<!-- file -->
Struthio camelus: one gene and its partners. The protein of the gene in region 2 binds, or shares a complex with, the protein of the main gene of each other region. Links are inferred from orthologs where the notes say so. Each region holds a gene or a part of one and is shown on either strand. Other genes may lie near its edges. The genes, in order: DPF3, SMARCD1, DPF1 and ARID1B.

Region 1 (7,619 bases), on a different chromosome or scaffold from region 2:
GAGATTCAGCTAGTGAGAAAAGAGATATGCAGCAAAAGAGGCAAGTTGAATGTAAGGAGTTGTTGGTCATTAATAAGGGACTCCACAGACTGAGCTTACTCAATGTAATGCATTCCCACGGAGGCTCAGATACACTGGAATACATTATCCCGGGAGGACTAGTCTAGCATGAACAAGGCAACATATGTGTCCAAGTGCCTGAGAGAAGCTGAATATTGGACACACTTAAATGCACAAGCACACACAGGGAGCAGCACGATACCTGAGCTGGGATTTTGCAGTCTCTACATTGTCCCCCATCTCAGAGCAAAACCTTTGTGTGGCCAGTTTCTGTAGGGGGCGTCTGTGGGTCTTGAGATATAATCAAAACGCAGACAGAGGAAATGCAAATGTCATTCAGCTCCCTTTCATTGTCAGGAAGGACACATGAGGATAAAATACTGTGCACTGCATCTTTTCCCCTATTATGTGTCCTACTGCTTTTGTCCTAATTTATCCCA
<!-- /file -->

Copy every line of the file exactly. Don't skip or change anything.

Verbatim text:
Struthio camelus: one gene and its partners. The protein of the gene in region 2 binds, or shares a complex with, the protein of the main gene of each other region. Links are inferred from orthologs where the notes say so. Each region holds a gene or a part of one and is shown on either strand. Other genes may lie near its edges. The genes, in order: DPF3, SMARCD1, DPF1 and ARID1B.

Region 1 (7,619 bases), on a different chromosome or scaffold from region 2:
GAGATTCAGCTAGTGAGAAAAGAGATATGCAGCAAAAGAGGCAAGTTGAATGTAAGGAGTTGTTGGTCATTAATAAGGGACTCCACAGACTGAGCTTACTCAATGTAATGCATTCCCACGGAGGCTCAGATACACTGGAATACATTATCCCGGGAGGACTAGTCTAGCATGAACAAGGCAACATATGTGTCCAAGTGCCTGAGAGAAGCTGAATATTGGACACACTTAAATGCACAAGCACACACAGGGAGCAGCACGATACCTGAGCTGGGATTTTGCAGTCTCTACATTGTCCCCCATCTCAGAGCAAAACCTTTGTGTGGCCAGTTTCTGTAGGGGGCGTCTGTGGGTCTTGAGATATAATCAAAACGCAGACAGAGGAAATGCAAATGTCATTCAGCTCCCTTTCATTGTCAGGAAGGACACATGAGGATAAAATACTGTGCACTGCATCTTTTCCCCTATTATGTGTCCTACTGCTTTTGTCCTAATTTATCCCA